After the success of Sergeant Pepper, the Beatles traveled to Rishikesh, India to stay with the Maharishi Mahesh Yogi. The trip was meant to provide an escape from their daily lives in the form of meditation.
There they began to write The Beatles or – as its popularly known because of its pure white cover – The White Album.
The writing sessions for The White Album took place amidst the of calm of the band’s mediation practices, but the recording sessions at Abbey Road studios could not have been less peaceful. There were major creative differences between the band. This, along with John Lennon’s increasing heroin addiction, resulted in regular arguments, refusal by the band members to work with each other and even Ringo Starr briefly quitting altogether. (He was eventually convinced to return by George Harrison.)
Because of these differences, the album features less co-operation between the band members than any other Beatles release. In the past, they had worked on songs as a unit, but now songs tended to be written by one band member on their own, who then enlisted the other Beatles to perform instrumental tracks for it.
It’s not surprising, then, that The White Album pulls in so many directions. The only Western instrument available to the band at Rishikesh was the acoustic guitar, so most of the songs are acoustic-based. But the album also features ska music, music hall parody, character sketches, political critiques and pastiches. It’s more diverse than any other Beatles album. Not every song is brilliant, though. ‘Ob-La-Di, Ob-La-Da’ feels hollow, ‘Birthday’ and ‘Everybody’s Got Something to Hide Except for Me and My Monkey’ are less like compositions and more like novelties.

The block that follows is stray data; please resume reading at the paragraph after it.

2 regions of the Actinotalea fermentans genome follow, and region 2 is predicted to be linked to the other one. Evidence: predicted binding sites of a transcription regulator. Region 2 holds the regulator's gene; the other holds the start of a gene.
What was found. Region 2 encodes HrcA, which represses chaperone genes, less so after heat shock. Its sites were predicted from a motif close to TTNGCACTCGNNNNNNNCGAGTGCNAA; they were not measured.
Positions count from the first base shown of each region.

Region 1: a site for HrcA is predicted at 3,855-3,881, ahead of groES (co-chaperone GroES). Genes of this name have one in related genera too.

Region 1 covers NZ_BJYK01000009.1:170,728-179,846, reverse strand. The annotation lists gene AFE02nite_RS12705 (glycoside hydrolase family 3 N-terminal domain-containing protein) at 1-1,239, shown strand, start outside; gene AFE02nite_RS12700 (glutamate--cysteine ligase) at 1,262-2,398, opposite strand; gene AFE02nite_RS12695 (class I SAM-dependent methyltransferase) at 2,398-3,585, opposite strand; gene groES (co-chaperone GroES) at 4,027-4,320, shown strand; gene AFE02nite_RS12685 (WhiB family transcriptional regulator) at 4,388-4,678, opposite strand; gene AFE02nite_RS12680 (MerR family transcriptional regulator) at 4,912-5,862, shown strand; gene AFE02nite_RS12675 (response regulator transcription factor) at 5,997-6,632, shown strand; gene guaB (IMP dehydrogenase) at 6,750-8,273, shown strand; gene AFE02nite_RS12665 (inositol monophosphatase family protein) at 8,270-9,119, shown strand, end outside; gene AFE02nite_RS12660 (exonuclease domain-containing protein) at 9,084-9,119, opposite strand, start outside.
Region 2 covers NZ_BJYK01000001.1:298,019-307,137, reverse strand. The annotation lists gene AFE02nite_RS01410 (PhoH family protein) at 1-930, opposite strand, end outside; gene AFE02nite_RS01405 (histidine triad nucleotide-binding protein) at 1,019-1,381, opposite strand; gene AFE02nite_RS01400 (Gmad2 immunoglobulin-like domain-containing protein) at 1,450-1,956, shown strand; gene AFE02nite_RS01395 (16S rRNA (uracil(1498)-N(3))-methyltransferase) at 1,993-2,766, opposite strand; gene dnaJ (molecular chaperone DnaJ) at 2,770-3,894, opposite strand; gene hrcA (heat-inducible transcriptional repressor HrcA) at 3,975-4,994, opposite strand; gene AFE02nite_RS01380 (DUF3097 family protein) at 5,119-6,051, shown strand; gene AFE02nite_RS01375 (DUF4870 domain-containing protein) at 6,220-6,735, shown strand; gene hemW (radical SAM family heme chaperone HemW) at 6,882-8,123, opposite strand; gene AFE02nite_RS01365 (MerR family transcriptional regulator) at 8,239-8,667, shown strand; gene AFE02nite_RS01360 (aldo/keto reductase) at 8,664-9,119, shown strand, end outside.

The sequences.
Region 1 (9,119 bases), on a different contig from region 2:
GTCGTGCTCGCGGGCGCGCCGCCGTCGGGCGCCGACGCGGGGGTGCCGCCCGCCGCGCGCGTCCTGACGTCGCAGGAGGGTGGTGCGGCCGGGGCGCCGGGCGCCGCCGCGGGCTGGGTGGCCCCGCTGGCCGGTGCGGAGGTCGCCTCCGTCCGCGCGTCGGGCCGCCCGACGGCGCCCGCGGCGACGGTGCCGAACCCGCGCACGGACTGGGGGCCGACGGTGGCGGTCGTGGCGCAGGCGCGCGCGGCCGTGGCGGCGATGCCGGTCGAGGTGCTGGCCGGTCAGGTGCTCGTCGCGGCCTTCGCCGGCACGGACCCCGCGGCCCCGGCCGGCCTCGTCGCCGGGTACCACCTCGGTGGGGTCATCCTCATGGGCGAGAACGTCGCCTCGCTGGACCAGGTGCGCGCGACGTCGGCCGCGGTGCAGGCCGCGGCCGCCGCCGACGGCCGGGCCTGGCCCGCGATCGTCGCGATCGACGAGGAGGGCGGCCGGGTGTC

However, The White Album has a lot of gems hiding between the filler. ‘Back in the USSR’ is a stomper that got banned by both the USA and the Soviet Union. ‘Helter Skelter’ is basically proto-metal. ‘Revolution 9’ is the most experimental piece ever heard on a pop album. ‘While My Guitar Gently Weeps’ is a veritable rock masterpiece.
All this makes the album feel fragmented, as if by attempting to explore so many sonic ideas its tearing itself apart. It’s almost become a cliche to say that, in this way, The White Album is the sound of the Beatles breaking apart. The band would split a year later, after all.
Despite all this – maybe because of it – The White Album is a rock monolith, a key part of the Beatles’ story. While Sergeant Pepper was an exercise in perfectionism, The White Album is a testament to the power of runaway creativity.